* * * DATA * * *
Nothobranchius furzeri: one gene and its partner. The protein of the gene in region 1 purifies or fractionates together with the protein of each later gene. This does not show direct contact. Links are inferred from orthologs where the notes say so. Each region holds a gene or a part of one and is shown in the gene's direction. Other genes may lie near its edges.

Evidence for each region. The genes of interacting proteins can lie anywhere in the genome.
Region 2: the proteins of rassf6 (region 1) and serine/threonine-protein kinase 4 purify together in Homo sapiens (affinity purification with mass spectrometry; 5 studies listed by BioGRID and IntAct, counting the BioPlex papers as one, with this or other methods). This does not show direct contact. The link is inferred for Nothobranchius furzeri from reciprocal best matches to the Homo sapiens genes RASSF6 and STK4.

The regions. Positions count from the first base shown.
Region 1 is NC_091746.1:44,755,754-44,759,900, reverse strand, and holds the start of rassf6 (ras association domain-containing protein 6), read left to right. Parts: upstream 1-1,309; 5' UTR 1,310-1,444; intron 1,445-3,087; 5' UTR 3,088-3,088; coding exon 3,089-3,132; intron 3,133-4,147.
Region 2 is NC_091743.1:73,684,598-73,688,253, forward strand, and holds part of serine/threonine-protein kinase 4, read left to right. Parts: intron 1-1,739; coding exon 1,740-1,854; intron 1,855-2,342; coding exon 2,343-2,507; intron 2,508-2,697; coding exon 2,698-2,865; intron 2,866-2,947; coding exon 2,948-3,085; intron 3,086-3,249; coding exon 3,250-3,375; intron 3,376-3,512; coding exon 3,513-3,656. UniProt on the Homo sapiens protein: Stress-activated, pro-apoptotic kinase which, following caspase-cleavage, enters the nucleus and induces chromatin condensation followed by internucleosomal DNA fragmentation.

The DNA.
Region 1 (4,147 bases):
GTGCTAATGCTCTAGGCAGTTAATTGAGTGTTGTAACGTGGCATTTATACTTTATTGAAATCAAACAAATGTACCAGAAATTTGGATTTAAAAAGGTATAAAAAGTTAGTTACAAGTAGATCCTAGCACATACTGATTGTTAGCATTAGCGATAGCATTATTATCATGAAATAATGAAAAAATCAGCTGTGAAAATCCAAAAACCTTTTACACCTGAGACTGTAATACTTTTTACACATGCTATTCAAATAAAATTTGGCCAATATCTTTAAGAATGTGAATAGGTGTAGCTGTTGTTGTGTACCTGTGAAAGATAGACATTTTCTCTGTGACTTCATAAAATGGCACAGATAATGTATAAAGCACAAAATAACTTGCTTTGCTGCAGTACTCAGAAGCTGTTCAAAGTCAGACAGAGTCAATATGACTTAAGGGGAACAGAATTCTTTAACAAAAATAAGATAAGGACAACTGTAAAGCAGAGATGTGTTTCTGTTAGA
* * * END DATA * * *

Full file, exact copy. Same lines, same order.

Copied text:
Nothobranchius furzeri: one gene and its partner. The protein of the gene in region 1 purifies or fractionates together with the protein of each later gene. This does not show direct contact. Links are inferred from orthologs where the notes say so. Each region holds a gene or a part of one and is shown in the gene's direction. Other genes may lie near its edges.

Evidence for each region. The genes of interacting proteins can lie anywhere in the genome.
Region 2: the proteins of rassf6 (region 1) and serine/threonine-protein kinase 4 purify together in Homo sapiens (affinity purification with mass spectrometry; 5 studies listed by BioGRID and IntAct, counting the BioPlex papers as one, with this or other methods). This does not show direct contact. The link is inferred for Nothobranchius furzeri from reciprocal best matches to the Homo sapiens genes RASSF6 and STK4.

The regions. Positions count from the first base shown.
Region 1 is NC_091746.1:44,755,754-44,759,900, reverse strand, and holds the start of rassf6 (ras association domain-containing protein 6), read left to right. Parts: upstream 1-1,309; 5' UTR 1,310-1,444; intron 1,445-3,087; 5' UTR 3,088-3,088; coding exon 3,089-3,132; intron 3,133-4,147.
Region 2 is NC_091743.1:73,684,598-73,688,253, forward strand, and holds part of serine/threonine-protein kinase 4, read left to right. Parts: intron 1-1,739; coding exon 1,740-1,854; intron 1,855-2,342; coding exon 2,343-2,507; intron 2,508-2,697; coding exon 2,698-2,865; intron 2,866-2,947; coding exon 2,948-3,085; intron 3,086-3,249; coding exon 3,250-3,375; intron 3,376-3,512; coding exon 3,513-3,656. UniProt on the Homo sapiens protein: Stress-activated, pro-apoptotic kinase which, following caspase-cleavage, enters the nucleus and induces chromatin condensation followed by internucleosomal DNA fragmentation.

The DNA.
Region 1 (4,147 bases):
GTGCTAATGCTCTAGGCAGTTAATTGAGTGTTGTAACGTGGCATTTATACTTTATTGAAATCAAACAAATGTACCAGAAATTTGGATTTAAAAAGGTATAAAAAGTTAGTTACAAGTAGATCCTAGCACATACTGATTGTTAGCATTAGCGATAGCATTATTATCATGAAATAATGAAAAAATCAGCTGTGAAAATCCAAAAACCTTTTACACCTGAGACTGTAATACTTTTTACACATGCTATTCAAATAAAATTTGGCCAATATCTTTAAGAATGTGAATAGGTGTAGCTGTTGTTGTGTACCTGTGAAAGATAGACATTTTCTCTGTGACTTCATAAAATGGCACAGATAATGTATAAAGCACAAAATAACTTGCTTTGCTGCAGTACTCAGAAGCTGTTCAAAGTCAGACAGAGTCAATATGACTTAAGGGGAACAGAATTCTTTAACAAAAATAAGATAAGGACAACTGTAAAGCAGAGATGTGTTTCTGTTAGA